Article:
Study significance

The study identifies three novel binding receptors, namely NID1, CNTN1, and APOA4 for SARS-CoV-2, with APOA4 having a similar binding affinity for the spike protein as ACE2.

APOA4 is a lipoprotein expressed in the intestinal enterocytes and plays an important role in lipid metabolism. The protein is also known to facilitate the entry of hepatitis C virus into the host cells. Since 30% of COVID-19 patients present with gastrointestinal complications, the scientists suggest that APOA4 may serve as a potential intestinal entry point for SARS-CoV-2.

Of the other two novel receptors, NID1 is a basement membrane glycoprotein tightly associated with laminin and collagen networks. The protein is known to play a crucial role in the cell-extracellular matrix interaction. Similarly, CNTN1 is a neuronal membrane adhesion protein that facilitates the formation of a neuronal network.

Furthermore, the study identifies a panel of binding receptors belonging to the C-Type Lectin Domain Family 4 (CLEC4), which are known to have high affinity for glycoproteins present on the viral envelop, and thus, may influence the transmission of SARS-CoV-2.  

*Important Notice

bioRxiv publishes preliminary scientific reports that are not peer-reviewed and, therefore, should not be regarded as conclusive, guide clinical practice/health-related behavior, or treated as established information.

Journal reference:
Dr. Sanchari Sinha Dutta

Written by

Dr. Sanchari Sinha Dutta

Dr. Sanchari Sinha Dutta is a science communicator who believes in spreading the power of science in every corner of the world. She has a Bachelor of Science (B.Sc.) degree and a Master's of Science (M.Sc.) in biology and human physiology. Following her Master's degree, Sanchari went on to study a Ph.D. in human physiology. She has authored more than 10 original research articles, all of which have been published in world renowned international journals.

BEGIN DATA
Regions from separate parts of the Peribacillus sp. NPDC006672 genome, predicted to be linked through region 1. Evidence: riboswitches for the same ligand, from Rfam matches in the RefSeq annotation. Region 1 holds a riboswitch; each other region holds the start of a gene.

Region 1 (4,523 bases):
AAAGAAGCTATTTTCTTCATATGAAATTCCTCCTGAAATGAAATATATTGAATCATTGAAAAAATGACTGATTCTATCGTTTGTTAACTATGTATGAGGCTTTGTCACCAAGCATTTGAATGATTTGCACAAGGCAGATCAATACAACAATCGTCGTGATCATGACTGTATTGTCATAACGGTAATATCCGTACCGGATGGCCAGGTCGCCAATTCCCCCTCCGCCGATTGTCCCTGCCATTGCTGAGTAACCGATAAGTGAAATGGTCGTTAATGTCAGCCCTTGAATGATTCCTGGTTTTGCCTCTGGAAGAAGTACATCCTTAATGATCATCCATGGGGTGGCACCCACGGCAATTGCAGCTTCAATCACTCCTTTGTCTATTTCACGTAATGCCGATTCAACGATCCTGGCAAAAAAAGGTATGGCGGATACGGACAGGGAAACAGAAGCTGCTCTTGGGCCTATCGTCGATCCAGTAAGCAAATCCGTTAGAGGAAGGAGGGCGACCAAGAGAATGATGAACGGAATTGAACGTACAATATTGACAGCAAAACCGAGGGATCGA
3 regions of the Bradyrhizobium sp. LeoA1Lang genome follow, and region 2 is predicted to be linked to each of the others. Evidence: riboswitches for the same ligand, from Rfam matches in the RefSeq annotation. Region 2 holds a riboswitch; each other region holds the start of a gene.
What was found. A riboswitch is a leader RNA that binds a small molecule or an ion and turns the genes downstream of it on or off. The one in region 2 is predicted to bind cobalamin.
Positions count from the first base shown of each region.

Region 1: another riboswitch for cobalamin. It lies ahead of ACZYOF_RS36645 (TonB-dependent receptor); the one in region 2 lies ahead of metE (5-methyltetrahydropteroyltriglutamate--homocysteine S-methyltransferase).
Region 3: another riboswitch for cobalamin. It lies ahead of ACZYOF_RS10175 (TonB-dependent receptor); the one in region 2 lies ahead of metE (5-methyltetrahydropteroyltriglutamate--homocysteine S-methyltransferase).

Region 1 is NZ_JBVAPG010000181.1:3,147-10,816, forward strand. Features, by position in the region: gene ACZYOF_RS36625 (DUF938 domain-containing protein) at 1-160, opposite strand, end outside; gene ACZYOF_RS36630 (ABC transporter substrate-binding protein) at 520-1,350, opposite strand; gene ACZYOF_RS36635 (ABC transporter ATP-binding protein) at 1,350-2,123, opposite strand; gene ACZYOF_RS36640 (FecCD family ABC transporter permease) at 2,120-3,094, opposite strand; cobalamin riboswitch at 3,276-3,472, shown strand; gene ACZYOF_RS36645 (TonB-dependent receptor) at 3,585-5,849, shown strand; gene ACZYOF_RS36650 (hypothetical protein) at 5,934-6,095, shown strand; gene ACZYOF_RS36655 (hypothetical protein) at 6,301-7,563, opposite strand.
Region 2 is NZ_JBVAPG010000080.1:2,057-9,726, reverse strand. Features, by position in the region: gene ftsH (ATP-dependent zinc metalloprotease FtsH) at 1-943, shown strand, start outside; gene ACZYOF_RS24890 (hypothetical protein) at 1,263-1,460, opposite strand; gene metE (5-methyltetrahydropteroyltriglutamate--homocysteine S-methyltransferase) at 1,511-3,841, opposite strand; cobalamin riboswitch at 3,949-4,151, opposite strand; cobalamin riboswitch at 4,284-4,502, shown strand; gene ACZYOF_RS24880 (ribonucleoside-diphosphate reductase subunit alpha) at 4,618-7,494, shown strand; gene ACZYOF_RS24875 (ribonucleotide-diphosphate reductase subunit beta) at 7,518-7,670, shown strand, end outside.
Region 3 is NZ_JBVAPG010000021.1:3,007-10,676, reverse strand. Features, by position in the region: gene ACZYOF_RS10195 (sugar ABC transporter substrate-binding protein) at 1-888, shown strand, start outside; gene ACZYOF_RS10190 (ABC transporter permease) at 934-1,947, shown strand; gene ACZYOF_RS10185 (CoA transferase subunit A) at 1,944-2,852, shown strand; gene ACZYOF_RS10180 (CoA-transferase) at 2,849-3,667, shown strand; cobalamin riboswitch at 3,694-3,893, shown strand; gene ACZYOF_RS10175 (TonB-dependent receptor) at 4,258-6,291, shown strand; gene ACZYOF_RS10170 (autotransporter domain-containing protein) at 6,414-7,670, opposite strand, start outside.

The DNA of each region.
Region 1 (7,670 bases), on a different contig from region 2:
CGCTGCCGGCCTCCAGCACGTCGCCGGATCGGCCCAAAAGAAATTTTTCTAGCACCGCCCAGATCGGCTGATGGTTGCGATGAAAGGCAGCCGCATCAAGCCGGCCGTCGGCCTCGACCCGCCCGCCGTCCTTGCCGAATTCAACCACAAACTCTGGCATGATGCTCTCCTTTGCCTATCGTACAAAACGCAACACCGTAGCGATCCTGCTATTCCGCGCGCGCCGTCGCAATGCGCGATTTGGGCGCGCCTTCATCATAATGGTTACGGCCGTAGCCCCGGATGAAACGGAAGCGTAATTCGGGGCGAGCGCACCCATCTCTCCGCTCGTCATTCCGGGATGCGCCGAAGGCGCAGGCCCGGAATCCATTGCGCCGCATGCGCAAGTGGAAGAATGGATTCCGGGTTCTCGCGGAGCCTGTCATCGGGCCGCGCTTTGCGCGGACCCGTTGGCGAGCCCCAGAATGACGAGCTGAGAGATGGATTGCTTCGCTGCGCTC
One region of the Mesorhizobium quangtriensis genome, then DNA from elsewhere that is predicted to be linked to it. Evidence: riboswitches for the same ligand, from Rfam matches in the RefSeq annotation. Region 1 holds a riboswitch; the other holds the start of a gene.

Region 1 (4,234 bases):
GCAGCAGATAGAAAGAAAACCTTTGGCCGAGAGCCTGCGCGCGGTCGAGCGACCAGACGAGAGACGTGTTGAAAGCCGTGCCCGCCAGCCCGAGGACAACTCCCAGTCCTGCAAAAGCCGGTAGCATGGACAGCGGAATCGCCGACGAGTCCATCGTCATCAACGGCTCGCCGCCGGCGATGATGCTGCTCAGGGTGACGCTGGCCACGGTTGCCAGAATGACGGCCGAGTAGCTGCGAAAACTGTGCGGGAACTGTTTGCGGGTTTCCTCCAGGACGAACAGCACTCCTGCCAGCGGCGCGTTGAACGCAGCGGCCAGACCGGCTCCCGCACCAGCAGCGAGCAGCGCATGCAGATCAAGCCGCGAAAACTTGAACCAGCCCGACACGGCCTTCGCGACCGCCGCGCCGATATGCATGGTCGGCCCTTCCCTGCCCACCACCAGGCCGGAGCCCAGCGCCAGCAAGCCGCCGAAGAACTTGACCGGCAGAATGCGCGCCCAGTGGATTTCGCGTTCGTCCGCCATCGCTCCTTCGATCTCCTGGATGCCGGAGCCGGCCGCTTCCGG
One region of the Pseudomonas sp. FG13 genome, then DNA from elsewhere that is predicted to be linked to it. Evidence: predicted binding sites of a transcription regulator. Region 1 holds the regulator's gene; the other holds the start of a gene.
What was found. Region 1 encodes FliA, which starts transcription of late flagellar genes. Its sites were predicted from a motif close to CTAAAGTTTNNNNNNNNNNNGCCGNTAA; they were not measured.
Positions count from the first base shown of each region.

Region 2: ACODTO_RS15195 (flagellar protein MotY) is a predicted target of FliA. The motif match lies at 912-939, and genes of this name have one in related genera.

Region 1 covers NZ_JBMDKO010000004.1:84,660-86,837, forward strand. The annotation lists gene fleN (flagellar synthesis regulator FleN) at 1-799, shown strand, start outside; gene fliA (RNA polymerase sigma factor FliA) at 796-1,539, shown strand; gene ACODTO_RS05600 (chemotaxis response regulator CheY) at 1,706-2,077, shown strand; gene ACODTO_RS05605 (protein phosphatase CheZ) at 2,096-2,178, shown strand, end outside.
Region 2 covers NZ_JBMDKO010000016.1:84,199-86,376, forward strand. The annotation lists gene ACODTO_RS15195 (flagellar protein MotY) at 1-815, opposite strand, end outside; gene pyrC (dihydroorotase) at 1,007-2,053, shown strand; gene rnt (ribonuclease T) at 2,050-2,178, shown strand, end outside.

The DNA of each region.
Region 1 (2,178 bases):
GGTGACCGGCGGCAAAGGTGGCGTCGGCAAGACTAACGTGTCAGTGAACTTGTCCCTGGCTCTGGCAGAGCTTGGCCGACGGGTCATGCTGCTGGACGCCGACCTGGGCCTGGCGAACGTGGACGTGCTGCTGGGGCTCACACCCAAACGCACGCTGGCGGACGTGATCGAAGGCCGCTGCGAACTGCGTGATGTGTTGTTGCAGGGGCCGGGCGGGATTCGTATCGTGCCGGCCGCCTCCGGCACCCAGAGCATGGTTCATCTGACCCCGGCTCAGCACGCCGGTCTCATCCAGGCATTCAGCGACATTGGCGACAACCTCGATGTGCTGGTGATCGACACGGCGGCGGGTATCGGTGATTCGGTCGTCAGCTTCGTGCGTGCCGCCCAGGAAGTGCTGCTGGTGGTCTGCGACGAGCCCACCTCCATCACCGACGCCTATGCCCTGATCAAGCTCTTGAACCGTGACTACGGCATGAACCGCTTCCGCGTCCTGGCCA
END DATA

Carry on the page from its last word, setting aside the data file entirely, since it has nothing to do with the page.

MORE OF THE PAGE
Citations

Please use one of the following formats to cite this article in your essay, paper or report:

  • APA

    Dutta, Sanchari Sinha. (2021, March 12). Study identifies three novel binding receptors for SARS-CoV-2. News-Medical. Retrieved on May 14, 2021 from https://www.news-medical.net/news/20210312/Study-identifies-three-novel-binding-receptors-for-SARS-CoV-2.aspx.

  • MLA

    Dutta, Sanchari Sinha. "Study identifies three novel binding receptors for SARS-CoV-2". News-Medical. 14 May 2021. <https://www.news-medical.net/news/20210312/Study-identifies-three-novel-binding-receptors-for-SARS-CoV-2.aspx>.

  • Chicago

    Dutta, Sanchari Sinha. "Study identifies three novel binding receptors for SARS-CoV-2". News-Medical. https://www.news-medical.net/news/20210312/Study-identifies-three-novel-binding-receptors-for-SARS-CoV-2.aspx. (accessed May 14, 2021).

  • Harvard

    Dutta, Sanchari Sinha. 2021. Study identifies three novel binding receptors for SARS-CoV-2. News-Medical, viewed 14 May 2021, https://www.news-medical.net/news/20210312/Study-identifies-three-novel-binding-receptors-for-SARS-CoV-2.aspx.

Comments

The opinions expressed here are the views of the writer and do not necessarily reflect the views and opinions of News Medical.
You might also like... ×
Researchers show SARS-CoV-2 genes can be integrated into the human genome